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When Should A Startup Talk To A Lawyer?


We at Allied Legal have assisted countless startups at various stages in their journey. That’s why we understand that, for many startups, resources are tight from day one, and decisions have to be made about how to expend what limited finances are available. Still, every startup will reach a point where it needs legal expertise to proceed properly. This begs the question – when have you reached that point?

Immediately?

As a general rule, it’s never too early to consult with a startup lawyer. We deal with different startups on a daily basis which gives us a unique insight into the difficulties and requirements they face. A good startup lawyer will be able to provide advice and insights that will be helpful from the beginning (including how to best structure your business and protect your IP). 

That being said, it’s probably not necessary to start racking up legal fees when you’re still in the idea phase. If you’re still brainstorming or validating your offering, your resources might be better spent on this task. We recommend spending your time and money on solidifying and finalising your idea in the early stages. 

Research and development?

If you’re in the research and development stage of your startup, there’s a good chance you should talk to a lawyer. This, of course, depends on what is involved in your research and development. As a key point, if you’re hiring third party contractors to write software or develop your product, there are a number of legalities to consider:

  1. Ensuring all relevant intellectual property vests in your business?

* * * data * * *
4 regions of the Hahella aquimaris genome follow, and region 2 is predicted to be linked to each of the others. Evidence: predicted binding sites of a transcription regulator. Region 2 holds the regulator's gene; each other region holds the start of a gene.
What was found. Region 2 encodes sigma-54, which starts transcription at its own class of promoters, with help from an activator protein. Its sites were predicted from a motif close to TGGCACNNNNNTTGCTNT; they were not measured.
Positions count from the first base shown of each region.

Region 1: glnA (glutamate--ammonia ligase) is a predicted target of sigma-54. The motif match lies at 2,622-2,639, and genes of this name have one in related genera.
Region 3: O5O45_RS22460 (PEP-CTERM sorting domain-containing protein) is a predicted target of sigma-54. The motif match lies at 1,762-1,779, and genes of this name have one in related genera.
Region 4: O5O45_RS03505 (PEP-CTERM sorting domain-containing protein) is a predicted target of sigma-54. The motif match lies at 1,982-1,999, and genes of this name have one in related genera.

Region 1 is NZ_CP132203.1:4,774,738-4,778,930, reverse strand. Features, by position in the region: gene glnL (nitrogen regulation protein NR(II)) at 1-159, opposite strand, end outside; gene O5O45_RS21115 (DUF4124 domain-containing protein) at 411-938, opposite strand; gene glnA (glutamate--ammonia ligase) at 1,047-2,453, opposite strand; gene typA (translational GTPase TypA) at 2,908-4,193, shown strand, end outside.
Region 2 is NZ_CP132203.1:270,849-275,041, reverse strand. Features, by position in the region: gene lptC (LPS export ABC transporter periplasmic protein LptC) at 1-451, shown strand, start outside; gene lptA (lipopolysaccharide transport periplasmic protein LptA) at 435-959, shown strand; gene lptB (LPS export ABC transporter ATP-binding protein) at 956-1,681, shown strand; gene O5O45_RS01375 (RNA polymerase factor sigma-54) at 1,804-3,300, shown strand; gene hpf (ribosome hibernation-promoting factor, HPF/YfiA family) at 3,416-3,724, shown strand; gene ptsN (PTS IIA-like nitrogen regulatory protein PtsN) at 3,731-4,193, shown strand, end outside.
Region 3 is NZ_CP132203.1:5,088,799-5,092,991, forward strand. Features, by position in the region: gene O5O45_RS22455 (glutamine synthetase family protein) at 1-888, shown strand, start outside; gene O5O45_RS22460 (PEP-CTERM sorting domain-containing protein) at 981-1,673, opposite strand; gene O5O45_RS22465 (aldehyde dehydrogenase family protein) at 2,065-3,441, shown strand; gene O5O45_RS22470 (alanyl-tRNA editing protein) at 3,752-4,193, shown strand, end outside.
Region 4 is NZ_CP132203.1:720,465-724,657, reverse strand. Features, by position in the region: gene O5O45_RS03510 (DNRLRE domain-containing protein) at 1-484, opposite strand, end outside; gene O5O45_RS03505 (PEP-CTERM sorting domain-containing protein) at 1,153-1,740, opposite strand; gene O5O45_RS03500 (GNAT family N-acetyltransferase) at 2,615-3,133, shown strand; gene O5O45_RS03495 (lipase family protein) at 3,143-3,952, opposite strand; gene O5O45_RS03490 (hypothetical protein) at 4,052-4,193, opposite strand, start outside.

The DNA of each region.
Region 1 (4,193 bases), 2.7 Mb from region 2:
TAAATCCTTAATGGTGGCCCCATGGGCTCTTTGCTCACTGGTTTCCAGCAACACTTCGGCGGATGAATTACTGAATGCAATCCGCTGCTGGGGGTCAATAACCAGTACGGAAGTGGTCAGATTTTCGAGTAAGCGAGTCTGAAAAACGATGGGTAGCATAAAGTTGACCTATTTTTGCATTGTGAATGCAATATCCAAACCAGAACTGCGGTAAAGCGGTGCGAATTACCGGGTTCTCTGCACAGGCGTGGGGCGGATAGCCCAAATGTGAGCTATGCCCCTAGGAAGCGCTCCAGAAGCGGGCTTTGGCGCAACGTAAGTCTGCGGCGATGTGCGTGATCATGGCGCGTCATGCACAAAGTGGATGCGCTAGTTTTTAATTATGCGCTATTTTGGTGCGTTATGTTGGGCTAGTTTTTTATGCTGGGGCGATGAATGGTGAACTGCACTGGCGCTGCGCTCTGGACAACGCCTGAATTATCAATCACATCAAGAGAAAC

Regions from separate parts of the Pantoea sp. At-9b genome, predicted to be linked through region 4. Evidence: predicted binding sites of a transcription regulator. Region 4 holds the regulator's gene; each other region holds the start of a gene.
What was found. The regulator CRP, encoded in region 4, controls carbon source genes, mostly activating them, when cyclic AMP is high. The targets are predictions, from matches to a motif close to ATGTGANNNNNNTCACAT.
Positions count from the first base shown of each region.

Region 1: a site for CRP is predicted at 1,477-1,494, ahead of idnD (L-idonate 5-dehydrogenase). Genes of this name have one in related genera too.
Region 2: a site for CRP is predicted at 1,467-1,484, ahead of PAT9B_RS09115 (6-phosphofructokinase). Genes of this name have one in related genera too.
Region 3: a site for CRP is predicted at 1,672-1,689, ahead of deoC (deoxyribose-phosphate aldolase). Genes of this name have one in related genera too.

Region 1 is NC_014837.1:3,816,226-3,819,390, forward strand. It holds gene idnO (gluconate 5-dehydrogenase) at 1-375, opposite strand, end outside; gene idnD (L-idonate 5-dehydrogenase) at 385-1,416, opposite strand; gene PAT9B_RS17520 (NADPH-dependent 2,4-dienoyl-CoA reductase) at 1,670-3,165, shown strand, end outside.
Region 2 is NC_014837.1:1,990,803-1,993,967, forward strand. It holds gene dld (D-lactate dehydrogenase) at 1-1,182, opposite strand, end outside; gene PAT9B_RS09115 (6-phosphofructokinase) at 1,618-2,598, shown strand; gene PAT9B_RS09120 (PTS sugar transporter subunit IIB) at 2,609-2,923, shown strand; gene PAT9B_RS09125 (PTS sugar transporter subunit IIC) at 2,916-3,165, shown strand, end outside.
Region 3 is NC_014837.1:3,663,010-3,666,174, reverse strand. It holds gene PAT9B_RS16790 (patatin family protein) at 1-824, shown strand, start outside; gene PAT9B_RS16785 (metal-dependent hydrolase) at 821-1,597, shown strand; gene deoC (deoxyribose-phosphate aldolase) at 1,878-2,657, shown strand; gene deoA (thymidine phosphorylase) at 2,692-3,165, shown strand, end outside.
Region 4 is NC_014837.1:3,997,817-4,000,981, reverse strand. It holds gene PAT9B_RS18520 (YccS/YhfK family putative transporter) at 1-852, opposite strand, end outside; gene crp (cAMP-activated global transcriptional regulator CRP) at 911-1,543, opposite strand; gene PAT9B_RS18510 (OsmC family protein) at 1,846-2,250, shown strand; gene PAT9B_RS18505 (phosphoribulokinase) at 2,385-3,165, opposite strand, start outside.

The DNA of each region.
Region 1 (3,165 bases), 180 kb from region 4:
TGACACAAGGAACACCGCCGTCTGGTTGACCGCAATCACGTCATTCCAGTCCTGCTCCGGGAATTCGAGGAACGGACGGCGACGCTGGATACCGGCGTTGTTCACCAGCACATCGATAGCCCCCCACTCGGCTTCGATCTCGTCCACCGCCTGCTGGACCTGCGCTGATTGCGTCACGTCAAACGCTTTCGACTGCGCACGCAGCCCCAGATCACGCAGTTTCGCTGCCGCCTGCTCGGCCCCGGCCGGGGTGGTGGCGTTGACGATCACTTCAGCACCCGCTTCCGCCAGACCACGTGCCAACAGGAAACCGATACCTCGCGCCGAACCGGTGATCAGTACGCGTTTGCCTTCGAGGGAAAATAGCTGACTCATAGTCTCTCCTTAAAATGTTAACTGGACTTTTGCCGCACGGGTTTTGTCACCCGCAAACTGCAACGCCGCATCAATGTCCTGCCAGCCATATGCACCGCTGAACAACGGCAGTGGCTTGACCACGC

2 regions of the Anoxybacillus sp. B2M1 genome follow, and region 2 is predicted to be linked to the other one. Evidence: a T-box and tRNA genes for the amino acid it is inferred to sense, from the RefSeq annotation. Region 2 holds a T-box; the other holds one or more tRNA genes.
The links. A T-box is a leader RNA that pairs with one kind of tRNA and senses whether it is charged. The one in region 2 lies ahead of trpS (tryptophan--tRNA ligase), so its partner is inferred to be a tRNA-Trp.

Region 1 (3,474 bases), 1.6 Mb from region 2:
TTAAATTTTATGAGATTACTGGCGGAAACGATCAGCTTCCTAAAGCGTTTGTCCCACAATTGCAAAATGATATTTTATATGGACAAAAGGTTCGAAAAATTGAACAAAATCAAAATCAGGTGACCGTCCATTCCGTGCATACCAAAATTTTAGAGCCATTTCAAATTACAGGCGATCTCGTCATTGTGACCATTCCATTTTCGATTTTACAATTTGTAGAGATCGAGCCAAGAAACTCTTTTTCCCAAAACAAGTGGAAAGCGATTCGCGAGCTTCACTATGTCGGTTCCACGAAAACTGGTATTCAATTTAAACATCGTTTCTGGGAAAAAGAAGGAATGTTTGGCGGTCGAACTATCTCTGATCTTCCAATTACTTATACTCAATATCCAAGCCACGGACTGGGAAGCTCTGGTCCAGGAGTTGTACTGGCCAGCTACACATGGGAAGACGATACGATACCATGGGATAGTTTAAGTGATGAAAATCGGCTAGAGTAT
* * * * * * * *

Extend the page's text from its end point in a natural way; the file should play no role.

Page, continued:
2. Are you liable to pay the contractor if they don’t deliver? 
  3. The contractor’s exposure if a sub-par result is delivered.
  4. What level of warranty protection is being offered by the contractor.
  5. What level of after sales support will the contactor provide.  

The above issues should be addressed in a written agreement by which you are retaining the contractor. Although it may seem expensive going to a lawyer to hash these matters out, it’s very possible that this could save you money in the long run. 

What else can we help with?

A specialist startup lawyer should be able to assist you with the following:

  1. How should you structure your business? 
  2. Protecting your intellectual property.  
  3. Do you require a shareholders agreement? If so, what should it include?
  4. What are the privacy, tax, and other legal obligations of your startup?  This includes advice on approvals and authorisations specific to your startup.
  5. Terms and conditions required to take your product or service to market.  
  6. Employee engagement and incentive plans.
  7. Fundraising issues.
  8. Key commercial arrangements. 

Too often we see startups come to us after the fact, when the ball has already been dropped on one or more of these issues. We know from their stories that its much cheaper to prevent these problems than it is to fix them. 

Give us a call

Here at Allied Legal, we know how to protect a startup from the outset. It is, in fact, our area of expertise. If you think your startup needs some legal assistance, give us a call on 03 8638 0888, or send us an email at hello@alliedlegal.com.au.  

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